The Venezuelan Central Bank typically releases data regarding the national inflation level at the beginning of each month, but analysts from the Bank have yet to release any inflation information for 2015. It almost seems that the Central Bank looked at the country’s 69% inflation rate during December 2014, and decided to stop reporting on it — as though ignoring the imploding economy could make it disappear.
Out on the streets of Venezuela, it’s very much the opposite: average Venezuelans can’t ignore the skyrocketing inflation rate, no matter how hard they try.
In a recent article published by The Guardian, a brief look into the prices of everyday items like toilet paper and milk make it clear that Venezuela’s economy can’t stay afloat for much longer. Venezuela’s former president, Hugo Chavez, enacted strict currency rules back in 2003 which, according to The Guardian, was meant “to reduce inflation and curb capital flight” by setting the Venezuelan bolivar to equal that of the U.S. dollar, although the government’s strict control over currency value made the bolivar start to drop in value rather quickly.
When Nicolas Maduro was elected into the Presidency in 2013, the country’s economy began weakening at an alarming rate. The bolivar now decreases in value by 70% each year, The Guardian states, and analysts estimate that it has fallen by 30%, compared to the U.S. dollar, since just the beginning of 2015.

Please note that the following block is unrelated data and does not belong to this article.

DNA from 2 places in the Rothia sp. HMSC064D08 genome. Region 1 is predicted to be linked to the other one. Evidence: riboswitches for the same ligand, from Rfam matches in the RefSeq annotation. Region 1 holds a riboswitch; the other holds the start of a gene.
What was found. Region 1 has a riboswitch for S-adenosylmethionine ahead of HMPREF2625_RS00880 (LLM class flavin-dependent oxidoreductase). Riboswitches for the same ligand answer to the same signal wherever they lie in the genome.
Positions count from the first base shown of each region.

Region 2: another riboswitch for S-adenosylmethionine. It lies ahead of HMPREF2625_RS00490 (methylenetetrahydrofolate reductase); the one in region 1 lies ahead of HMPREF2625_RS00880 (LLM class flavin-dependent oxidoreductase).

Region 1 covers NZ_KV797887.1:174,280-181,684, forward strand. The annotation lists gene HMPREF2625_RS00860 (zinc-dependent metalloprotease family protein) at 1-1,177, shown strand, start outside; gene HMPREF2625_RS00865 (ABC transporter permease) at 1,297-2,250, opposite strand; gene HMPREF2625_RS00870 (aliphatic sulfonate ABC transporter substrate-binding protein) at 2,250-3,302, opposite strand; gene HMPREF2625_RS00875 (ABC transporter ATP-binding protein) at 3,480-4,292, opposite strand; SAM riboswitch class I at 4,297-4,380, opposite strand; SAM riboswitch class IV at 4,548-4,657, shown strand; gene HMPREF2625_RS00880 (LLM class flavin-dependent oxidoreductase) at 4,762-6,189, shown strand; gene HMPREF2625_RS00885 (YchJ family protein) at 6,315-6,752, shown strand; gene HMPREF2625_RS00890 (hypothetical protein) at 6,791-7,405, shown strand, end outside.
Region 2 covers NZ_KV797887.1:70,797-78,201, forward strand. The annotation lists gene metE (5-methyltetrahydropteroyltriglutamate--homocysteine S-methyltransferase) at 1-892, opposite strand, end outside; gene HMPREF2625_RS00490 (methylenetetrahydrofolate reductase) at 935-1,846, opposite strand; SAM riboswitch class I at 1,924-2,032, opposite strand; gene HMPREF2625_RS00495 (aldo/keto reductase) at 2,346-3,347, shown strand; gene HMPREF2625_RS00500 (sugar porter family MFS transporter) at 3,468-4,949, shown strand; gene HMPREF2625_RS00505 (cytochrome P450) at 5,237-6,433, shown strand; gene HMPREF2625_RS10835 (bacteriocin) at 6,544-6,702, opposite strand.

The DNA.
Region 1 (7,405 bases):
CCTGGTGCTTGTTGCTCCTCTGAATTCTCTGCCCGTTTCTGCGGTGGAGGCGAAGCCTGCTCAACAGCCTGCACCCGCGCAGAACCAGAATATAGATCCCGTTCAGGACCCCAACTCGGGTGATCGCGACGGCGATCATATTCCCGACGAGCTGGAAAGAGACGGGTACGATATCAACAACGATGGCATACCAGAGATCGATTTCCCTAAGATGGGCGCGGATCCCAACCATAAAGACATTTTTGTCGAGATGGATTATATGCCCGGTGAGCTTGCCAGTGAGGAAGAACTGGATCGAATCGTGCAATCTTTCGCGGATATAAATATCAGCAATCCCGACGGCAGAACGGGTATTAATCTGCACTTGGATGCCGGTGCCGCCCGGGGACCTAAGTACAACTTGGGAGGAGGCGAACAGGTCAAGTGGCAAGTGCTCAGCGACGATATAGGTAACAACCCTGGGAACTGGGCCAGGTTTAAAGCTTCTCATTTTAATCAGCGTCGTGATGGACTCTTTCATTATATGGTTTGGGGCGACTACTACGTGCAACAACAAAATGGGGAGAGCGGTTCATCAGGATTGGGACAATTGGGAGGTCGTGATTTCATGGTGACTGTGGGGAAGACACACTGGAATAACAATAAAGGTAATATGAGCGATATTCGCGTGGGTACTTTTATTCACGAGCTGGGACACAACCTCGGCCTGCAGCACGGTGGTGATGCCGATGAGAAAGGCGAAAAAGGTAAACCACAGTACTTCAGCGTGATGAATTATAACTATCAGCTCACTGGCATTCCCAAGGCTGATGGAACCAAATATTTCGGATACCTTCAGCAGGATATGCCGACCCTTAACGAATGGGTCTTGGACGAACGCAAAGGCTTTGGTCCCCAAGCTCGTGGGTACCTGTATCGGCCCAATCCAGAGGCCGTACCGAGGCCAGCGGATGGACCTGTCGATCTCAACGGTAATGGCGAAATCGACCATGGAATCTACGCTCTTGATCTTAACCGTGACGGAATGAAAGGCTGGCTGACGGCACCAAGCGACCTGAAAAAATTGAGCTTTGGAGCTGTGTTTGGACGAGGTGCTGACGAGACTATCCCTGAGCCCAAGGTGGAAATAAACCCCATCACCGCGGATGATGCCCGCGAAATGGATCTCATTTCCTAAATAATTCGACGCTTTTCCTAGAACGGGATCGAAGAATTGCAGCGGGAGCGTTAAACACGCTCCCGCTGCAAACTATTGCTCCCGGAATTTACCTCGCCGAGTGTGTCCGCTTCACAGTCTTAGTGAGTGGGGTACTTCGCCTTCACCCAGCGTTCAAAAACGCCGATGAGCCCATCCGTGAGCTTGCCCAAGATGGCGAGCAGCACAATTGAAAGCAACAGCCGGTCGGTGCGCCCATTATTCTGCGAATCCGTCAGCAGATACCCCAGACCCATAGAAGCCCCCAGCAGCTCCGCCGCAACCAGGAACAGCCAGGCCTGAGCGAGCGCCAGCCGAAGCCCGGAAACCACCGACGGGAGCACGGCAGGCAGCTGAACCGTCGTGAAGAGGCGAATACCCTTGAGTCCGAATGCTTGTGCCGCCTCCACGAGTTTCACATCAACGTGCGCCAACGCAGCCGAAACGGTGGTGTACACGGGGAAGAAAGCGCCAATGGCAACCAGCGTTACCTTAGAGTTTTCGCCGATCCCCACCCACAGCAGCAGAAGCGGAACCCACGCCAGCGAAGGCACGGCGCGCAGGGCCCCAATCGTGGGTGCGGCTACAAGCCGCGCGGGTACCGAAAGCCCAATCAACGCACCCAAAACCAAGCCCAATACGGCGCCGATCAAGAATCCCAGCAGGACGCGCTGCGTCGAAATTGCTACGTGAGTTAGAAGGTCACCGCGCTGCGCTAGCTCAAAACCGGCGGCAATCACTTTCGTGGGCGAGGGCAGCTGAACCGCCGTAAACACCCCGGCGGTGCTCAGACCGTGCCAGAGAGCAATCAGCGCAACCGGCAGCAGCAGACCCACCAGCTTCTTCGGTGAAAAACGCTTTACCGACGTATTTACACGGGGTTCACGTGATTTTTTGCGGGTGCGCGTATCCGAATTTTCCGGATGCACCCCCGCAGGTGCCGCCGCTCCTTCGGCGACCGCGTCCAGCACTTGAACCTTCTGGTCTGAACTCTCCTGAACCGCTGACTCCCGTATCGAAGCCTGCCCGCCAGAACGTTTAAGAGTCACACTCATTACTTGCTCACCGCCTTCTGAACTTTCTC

Although the government sets “fair prices” for items that are sold legally, most Venezuelans rely on the country’s black market to purchase basic goods. For items like milk and soap, consumers typically spend about 100 bolivares, or about 45 cents, per item. The problem, however, is that Venezuela’s current minimum wage is set at about $22 per month.
The sky-high prices of basic items is enough to cause plenty of problems for average citizens — but that’s assuming that the items are even in stock. A recent BBC News report has found that manufacturers in Venezuela “have given up waiting to be paid by a government that’s down on its luck,” causing store shelves to go empty.
As the report describes the situation, “[Venezuelans] are given time off work to queue. They get up early in the morning to queue. They queue in their lunch hour. They text each other about queues.” A handful of items can take hours to acquire — and not just because the typical Venezuelan retail store doesn’t have newer technology, like a POS system, which would allow transactions to be made quickly.
The real problem is that there aren’t enough items for transactions to be made at all.
And this makes one thing very clear: although Venezuela’s inflation rate doesn’t seem to have a bright future, it means very little to consumers when items aren’t even available to buy.